Varèse - Octandre
Drawing its name from the word for a flower with eight stamens, Edgard Varèse’s Octandre is composed for an eclectic group of eight players, including three brass instruments, four woodwind instruments, and double bass. In fact, eight players would turn out to be one of the smallest ensembles for which Varèse ever wrote a completed work, but his trademark technique of meticulously arranging layers of sound would not suffer for a lack of forces. Octandre quickly traverses the full spectrum of musical expression in its first movement (Assez lent), growing from the intimate oboe solo that begins the work up into brash, rhythmically complex statements led by the brass, whose power belies the small size of the ensemble. The central movement (Très vif et nerveux) juxtaposes the whistling low tones of the piccolo with the piercing high register of the clarinet, before giving way to music that features striking contrasts between all of the instruments in the ensemble. The final movement (Grave) begins somberly before accelerating into a contrapuntal finale that again conveys surprising power from this unorthodox octet. Octandre was premiered in 1924, and shares its birth year with the Curtis Institute of Music. Octandre and other works from this era were performed throughout the 2014–15 season in celebration of Curtis’ 90th anniversary.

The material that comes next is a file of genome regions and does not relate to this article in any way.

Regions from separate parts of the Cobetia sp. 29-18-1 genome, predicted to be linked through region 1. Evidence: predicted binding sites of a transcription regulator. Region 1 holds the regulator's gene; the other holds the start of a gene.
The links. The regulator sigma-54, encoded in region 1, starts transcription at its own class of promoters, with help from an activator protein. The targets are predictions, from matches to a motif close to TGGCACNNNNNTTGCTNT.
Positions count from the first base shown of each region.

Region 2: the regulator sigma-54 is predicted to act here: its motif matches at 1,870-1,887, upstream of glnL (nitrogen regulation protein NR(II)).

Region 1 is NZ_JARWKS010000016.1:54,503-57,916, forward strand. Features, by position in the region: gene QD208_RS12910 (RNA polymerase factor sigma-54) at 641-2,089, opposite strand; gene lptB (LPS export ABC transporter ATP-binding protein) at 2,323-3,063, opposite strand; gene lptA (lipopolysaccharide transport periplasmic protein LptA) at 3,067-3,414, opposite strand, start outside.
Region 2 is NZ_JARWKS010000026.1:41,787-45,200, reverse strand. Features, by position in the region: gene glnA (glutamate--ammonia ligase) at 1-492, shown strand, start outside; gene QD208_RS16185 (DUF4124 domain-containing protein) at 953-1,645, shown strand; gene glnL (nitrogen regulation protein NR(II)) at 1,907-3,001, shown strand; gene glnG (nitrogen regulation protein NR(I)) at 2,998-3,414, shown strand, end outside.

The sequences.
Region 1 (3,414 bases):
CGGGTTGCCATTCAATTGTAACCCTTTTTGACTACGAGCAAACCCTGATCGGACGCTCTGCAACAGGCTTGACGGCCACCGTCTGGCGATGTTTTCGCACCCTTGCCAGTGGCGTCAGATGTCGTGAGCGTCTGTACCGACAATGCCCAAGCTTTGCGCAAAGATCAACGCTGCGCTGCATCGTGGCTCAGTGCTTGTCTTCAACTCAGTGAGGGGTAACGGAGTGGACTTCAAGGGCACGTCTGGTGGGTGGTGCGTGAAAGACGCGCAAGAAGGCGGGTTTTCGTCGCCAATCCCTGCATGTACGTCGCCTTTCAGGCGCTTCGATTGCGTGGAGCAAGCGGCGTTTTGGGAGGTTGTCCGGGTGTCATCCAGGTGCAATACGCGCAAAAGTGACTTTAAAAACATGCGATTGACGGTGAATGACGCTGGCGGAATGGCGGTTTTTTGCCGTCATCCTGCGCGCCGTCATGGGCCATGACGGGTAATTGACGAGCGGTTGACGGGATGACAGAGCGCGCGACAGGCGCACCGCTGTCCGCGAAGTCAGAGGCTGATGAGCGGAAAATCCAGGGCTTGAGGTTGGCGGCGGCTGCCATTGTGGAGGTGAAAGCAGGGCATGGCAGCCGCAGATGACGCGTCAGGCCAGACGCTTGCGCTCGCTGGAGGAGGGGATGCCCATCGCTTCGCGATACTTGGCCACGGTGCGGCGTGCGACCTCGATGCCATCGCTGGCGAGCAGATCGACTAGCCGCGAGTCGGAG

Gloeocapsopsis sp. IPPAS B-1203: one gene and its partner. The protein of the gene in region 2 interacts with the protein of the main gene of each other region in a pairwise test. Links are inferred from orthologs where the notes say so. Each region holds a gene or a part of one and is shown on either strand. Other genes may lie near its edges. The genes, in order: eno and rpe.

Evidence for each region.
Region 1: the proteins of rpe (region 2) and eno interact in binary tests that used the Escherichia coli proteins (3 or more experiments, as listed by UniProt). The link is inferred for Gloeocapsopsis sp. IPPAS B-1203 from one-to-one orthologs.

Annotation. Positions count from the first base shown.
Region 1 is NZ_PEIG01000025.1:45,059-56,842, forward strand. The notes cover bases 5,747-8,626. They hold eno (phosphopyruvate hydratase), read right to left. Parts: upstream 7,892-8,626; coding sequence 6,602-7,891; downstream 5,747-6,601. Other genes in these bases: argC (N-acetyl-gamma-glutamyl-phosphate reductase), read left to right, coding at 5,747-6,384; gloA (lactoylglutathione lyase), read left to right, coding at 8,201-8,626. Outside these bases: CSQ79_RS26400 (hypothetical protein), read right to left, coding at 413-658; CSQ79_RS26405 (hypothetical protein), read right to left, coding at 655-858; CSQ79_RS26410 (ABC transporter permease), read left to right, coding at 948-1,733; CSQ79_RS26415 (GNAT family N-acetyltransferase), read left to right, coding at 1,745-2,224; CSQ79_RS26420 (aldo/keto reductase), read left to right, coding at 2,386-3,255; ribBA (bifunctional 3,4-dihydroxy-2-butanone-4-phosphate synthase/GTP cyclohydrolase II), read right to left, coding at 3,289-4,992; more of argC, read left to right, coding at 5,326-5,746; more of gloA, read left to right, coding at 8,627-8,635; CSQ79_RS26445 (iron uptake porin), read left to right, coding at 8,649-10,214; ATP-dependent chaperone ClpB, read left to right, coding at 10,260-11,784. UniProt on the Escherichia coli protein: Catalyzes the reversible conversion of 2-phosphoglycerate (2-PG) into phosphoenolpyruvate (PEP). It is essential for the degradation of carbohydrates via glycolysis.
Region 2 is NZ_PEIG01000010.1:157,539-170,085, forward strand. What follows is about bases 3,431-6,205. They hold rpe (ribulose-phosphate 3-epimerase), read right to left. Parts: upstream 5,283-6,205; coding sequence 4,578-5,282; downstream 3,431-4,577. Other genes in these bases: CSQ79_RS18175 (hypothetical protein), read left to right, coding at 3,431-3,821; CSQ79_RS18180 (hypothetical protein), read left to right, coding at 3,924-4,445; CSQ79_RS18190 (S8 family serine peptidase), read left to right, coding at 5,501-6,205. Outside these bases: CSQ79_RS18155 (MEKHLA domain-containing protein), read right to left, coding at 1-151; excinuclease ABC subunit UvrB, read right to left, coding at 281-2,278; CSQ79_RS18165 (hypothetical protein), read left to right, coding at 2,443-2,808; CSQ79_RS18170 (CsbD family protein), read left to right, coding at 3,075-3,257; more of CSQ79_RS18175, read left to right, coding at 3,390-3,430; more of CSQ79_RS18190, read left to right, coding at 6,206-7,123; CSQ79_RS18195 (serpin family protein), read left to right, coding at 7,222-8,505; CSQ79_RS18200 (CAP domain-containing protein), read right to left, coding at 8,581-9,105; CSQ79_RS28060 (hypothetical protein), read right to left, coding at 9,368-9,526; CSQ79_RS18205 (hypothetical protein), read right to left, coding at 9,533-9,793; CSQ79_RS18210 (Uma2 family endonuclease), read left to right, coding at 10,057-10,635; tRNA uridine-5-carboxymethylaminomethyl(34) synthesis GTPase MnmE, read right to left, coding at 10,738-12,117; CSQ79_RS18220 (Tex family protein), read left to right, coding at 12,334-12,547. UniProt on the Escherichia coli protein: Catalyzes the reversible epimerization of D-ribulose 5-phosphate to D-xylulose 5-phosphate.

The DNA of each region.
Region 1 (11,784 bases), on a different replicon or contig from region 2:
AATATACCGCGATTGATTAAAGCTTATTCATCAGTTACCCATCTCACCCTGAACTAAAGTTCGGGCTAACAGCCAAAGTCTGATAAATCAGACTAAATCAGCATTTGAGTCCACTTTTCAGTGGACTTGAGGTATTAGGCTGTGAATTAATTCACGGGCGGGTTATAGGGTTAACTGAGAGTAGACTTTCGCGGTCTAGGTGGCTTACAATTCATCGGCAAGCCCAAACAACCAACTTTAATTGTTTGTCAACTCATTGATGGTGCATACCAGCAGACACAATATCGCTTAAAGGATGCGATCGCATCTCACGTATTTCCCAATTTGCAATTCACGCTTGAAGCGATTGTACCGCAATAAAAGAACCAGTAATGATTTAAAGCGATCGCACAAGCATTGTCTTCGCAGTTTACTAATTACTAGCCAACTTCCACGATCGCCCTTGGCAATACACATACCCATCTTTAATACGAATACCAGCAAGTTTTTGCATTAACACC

Composers Edgard Varèse
Instruments Flute, Clarinet, Oboe, Bassoon, Trumpet, Trombone, Double Bass, and Horn/French horn
Recorded Date 15-05-2015